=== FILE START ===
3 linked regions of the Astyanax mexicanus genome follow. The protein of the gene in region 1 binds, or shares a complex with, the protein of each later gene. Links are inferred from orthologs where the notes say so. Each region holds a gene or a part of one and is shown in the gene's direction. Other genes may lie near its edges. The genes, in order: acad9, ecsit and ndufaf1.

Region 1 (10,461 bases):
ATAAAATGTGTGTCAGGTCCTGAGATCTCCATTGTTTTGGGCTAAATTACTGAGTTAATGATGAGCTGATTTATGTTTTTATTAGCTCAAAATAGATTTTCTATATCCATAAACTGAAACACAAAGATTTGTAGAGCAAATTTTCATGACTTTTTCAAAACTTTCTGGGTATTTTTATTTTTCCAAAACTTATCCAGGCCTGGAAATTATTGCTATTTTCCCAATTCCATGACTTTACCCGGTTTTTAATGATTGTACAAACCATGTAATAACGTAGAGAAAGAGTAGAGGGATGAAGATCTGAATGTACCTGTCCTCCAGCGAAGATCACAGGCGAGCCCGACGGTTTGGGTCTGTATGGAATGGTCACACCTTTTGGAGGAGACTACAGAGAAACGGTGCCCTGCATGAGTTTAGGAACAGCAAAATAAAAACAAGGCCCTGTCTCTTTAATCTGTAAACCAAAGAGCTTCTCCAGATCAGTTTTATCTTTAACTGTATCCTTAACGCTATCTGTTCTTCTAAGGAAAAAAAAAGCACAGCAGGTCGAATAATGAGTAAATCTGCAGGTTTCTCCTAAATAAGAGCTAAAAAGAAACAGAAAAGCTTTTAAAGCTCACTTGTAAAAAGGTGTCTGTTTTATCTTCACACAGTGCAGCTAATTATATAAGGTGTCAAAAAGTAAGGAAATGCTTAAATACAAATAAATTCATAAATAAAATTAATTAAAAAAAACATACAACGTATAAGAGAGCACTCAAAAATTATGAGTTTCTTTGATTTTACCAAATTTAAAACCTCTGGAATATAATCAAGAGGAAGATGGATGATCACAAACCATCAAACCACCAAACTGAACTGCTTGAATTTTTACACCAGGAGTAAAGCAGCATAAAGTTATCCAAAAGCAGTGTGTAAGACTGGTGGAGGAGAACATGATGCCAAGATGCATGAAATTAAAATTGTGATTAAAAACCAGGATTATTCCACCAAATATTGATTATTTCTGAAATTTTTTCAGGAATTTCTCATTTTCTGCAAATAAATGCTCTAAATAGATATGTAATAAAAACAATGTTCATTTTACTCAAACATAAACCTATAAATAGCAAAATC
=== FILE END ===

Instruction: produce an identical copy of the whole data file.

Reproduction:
3 linked regions of the Astyanax mexicanus genome follow. The protein of the gene in region 1 binds, or shares a complex with, the protein of each later gene. Links are inferred from orthologs where the notes say so. Each region holds a gene or a part of one and is shown in the gene's direction. Other genes may lie near its edges. The genes, in order: acad9, ecsit and ndufaf1.

Region 1 (10,461 bases):
ATAAAATGTGTGTCAGGTCCTGAGATCTCCATTGTTTTGGGCTAAATTACTGAGTTAATGATGAGCTGATTTATGTTTTTATTAGCTCAAAATAGATTTTCTATATCCATAAACTGAAACACAAAGATTTGTAGAGCAAATTTTCATGACTTTTTCAAAACTTTCTGGGTATTTTTATTTTTCCAAAACTTATCCAGGCCTGGAAATTATTGCTATTTTCCCAATTCCATGACTTTACCCGGTTTTTAATGATTGTACAAACCATGTAATAACGTAGAGAAAGAGTAGAGGGATGAAGATCTGAATGTACCTGTCCTCCAGCGAAGATCACAGGCGAGCCCGACGGTTTGGGTCTGTATGGAATGGTCACACCTTTTGGAGGAGACTACAGAGAAACGGTGCCCTGCATGAGTTTAGGAACAGCAAAATAAAAACAAGGCCCTGTCTCTTTAATCTGTAAACCAAAGAGCTTCTCCAGATCAGTTTTATCTTTAACTGTATCCTTAACGCTATCTGTTCTTCTAAGGAAAAAAAAAGCACAGCAGGTCGAATAATGAGTAAATCTGCAGGTTTCTCCTAAATAAGAGCTAAAAAGAAACAGAAAAGCTTTTAAAGCTCACTTGTAAAAAGGTGTCTGTTTTATCTTCACACAGTGCAGCTAATTATATAAGGTGTCAAAAAGTAAGGAAATGCTTAAATACAAATAAATTCATAAATAAAATTAATTAAAAAAAACATACAACGTATAAGAGAGCACTCAAAAATTATGAGTTTCTTTGATTTTACCAAATTTAAAACCTCTGGAATATAATCAAGAGGAAGATGGATGATCACAAACCATCAAACCACCAAACTGAACTGCTTGAATTTTTACACCAGGAGTAAAGCAGCATAAAGTTATCCAAAAGCAGTGTGTAAGACTGGTGGAGGAGAACATGATGCCAAGATGCATGAAATTAAAATTGTGATTAAAAACCAGGATTATTCCACCAAATATTGATTATTTCTGAAATTTTTTCAGGAATTTCTCATTTTCTGCAAATAAATGCTCTAAATAGATATGTAATAAAAACAATGTTCATTTTACTCAAACATAAACCTATAAATAGCAAAATC